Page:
EXCLUSIVE: With the end of 118-day actors strike at 12:01 a.m. Thursday morning, as well as a 148-day WGA strike back in September, global Hollywood feature productions can now resume.
And while studios warned the guild that movies wouldn’t be able to start until January due to the holidays, they’ve been in pre-production on re-starts for pics that had to pause back in July.
Deadline hears that those movies set to go back this week or in very near future are Marvel Studios/Disney’s Deadpool 3 starring Ryan Reynolds and Hugh Jackman and directed by Shawn Levy (50% complete); Paramount’s Gladiator 2 over in Europe, Warner Bros’ Tim Burton directed Beetlejuice 2 (which only has two days left), Clint Eastwood’s Juror No. 2 (which has around a dozen days left) and Sony’s Venom 3.
Also a priority to resume shooting is Wayfarer Studios’ co-financed Sony adaptation of the Colleen Hoover bestselling novel, It Ends With Us, starring Blake Lively and Justin Baldoni. That pic was paused by WGA pickets back in June. The movie currently has a Feb 9, 2024 theatrical release planned. We’ll see if that date sticks.
Exhibitors and studios are bracing for more upside-down to the 2024 theatrical release schedule; Disney’s Bob Iger expressed concern on CNBC earlier today that if the strike didn’t end soon, then next summer’s theatrical slate would be in peril.
“Obviously, we’d like to try to preserve a summer of films. The entire industry is focused on that. We don’t have much time to do that,” Iger said before the AMPTP and SAG-AFTRA reached a new-three year deal tonight.
“The desire for a juicy release date next year is unlike anything I’ve ever seen,” one filmmaker with a big project in the hopper tells us. “It’s at the corporate mandate of priority.”
While Deadline reported that Deadpool 3 would miss its first weekend in May 2024 summer release, speculation has been that Captain America: Brave New World (now on July 26) would head back to that May date, and the Levy pic go to July. Warners is confident that Beetlejuice 2 will still meet its post-Labor Day Sept. 6 weekend release next year, a frame where they’ve programmed horror tentpoles such as the It and The Nun franchises.
Other movies set to resume are Apple Original Film’s untitled F1 movie starring Brad Pitt.
Of those eyeing an early 2024 shoot are Disney’s Tron 3 (no date set), Warner Bros’ Minecraft starring Jason Momoa and directed by Jared Hess (release date April 4, 2025), New Line’s Mortal Kombat 2 (no date set), and Lionsgate’s Aziz Ansari’s Keanu Reeves and Seth Rogen movie Good Fortune (shutdown by the WGA strike back in May), which will resume production. Meanwhile, Lionsgate’s Misha Green directed and written thriller Sunflower is looking to begin lensing.
In regards to James Gunn’s second DC feature, Superman: Legacy starring David Corenswet as the Man of Steel and Rachel Brosnahan as Lois Lane that movie, which was in prep all summer, is looking at a March shoot for a June 11, 2025 release.
As far as when Andy Muschietti’s The Brave and the Bold Batman films goes; that pic is still early in the process, with the director focusing now on the It prequel Max series Welcome to Derry.
Also, returning for voiceover recording will be Sony’s animated threequel Spider-Man: Beyond the Spider-Verse which was pushed off the calendar from its Easter weekend 2024 release. The pic’s sequel this past summer, Spider-Man: Across the Spider-verse, proved that there was no such thing as superhero fatigue at the box office, grossing over $690M WW. Whether Beyond the Spider-Verse lands on 2024 calendar remains in question, however, it would be quite welcome. Sony just announced that Nov. 8 next year is going to Venom 3.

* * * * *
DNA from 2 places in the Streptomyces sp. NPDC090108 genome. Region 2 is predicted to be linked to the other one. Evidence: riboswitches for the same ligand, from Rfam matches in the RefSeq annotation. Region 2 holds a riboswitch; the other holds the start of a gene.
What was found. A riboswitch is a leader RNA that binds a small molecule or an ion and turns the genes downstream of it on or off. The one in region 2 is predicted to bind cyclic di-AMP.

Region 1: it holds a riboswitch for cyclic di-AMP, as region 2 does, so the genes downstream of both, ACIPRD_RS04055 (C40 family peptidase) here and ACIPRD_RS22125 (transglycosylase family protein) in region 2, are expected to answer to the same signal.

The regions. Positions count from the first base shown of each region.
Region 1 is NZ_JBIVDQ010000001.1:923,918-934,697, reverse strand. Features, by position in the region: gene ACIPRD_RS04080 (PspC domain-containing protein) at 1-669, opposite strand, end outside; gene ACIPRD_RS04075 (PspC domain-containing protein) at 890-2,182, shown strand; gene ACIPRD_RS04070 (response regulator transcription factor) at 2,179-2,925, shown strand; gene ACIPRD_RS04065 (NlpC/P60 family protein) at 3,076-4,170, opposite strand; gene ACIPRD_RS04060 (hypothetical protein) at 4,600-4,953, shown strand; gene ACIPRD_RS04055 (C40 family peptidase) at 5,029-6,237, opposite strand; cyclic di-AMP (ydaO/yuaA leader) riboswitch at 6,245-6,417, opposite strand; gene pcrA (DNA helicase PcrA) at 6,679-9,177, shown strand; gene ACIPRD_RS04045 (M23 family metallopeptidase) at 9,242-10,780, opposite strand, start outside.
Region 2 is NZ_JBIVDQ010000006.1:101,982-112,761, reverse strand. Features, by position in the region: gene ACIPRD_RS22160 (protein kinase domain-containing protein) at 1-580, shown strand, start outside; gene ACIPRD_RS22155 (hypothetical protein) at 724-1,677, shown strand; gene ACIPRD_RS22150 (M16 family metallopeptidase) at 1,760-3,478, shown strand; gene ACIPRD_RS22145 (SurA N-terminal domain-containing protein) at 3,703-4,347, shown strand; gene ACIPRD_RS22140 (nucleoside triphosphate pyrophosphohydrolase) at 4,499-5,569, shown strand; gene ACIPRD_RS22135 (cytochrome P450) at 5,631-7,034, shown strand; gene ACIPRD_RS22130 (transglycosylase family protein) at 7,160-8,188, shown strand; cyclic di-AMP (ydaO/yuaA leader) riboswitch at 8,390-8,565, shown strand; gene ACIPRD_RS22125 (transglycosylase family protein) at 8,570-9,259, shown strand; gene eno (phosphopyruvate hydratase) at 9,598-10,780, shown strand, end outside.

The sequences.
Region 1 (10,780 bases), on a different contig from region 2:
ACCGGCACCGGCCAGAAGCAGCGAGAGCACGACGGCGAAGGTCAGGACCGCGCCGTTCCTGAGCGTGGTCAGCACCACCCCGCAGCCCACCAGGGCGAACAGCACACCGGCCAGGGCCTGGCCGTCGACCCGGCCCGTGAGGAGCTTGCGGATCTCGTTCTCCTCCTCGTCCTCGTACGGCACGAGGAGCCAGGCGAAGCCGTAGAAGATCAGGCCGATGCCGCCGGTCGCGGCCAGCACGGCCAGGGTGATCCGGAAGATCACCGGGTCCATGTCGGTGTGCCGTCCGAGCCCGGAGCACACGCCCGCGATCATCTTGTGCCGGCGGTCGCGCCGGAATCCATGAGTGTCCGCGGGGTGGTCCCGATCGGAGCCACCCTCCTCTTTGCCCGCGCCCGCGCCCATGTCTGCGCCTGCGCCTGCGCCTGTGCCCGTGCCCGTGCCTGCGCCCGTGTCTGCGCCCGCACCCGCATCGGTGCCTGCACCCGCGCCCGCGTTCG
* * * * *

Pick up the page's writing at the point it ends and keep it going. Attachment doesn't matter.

One thing is certain: the 2024 calendar needs product, and the faster these movies come together, the more consistent the supply of big theatrical releases will be. That would help theaters fight off bankruptcy. (A shift in the exhibition landscape is expected due to the dual strikes with mergers among mid-sized circuits.)
“It’s better to be bigger to get better prices from suppliers,” one luxe dine-in chain exhibition boss tells us.
Back-to-back inventory this year is what has domestic box office year-to-date at $7.8 billion, +25% over the same January-early November frame. However, with big gaps on next year’s schedule expected, a slowdown is in store and a dry-period similar to the August-October desert of 2022 is projected for 2024. Another post-production jam similar to Q3 last year is apt to occur not only from features, but TV series as well. And keep in mind studios will have to sit-down for talks with IATSE next year. Hopefully that doesn’t pause feature and TV productions again.
For the most part, projects that are currently in production are in first position for actors starring in them and there isn’t any worry about said talent dropping out for a future project. For example, sources close to the Gladiator sequel say that project is in first position for Pedro Pascal, so his future projects like the Max series The Last Of Us would have to work around his schedule on the Ridley Scott-directed sequel.
With the strike set to end at 12:01 am, dealmaking and even talent meetings on projects can commence again by morning. For the past couple of months, actors were not even allowed to have general meetings with studio execs while the strike was going on, let alone negotiate a deal to join a project. A huge surge in talent deals closing is expected.
While writers have been allowed to take their specs to market after their strike wrapped, reps have still been cautious about rushing scripts, out as many preferred to have talent attached to make the package more appealing to studios. With actors now able to read scripts, that market is also expected to be flooded with packages, though how quickly studios jump to buy them is unknown at this time.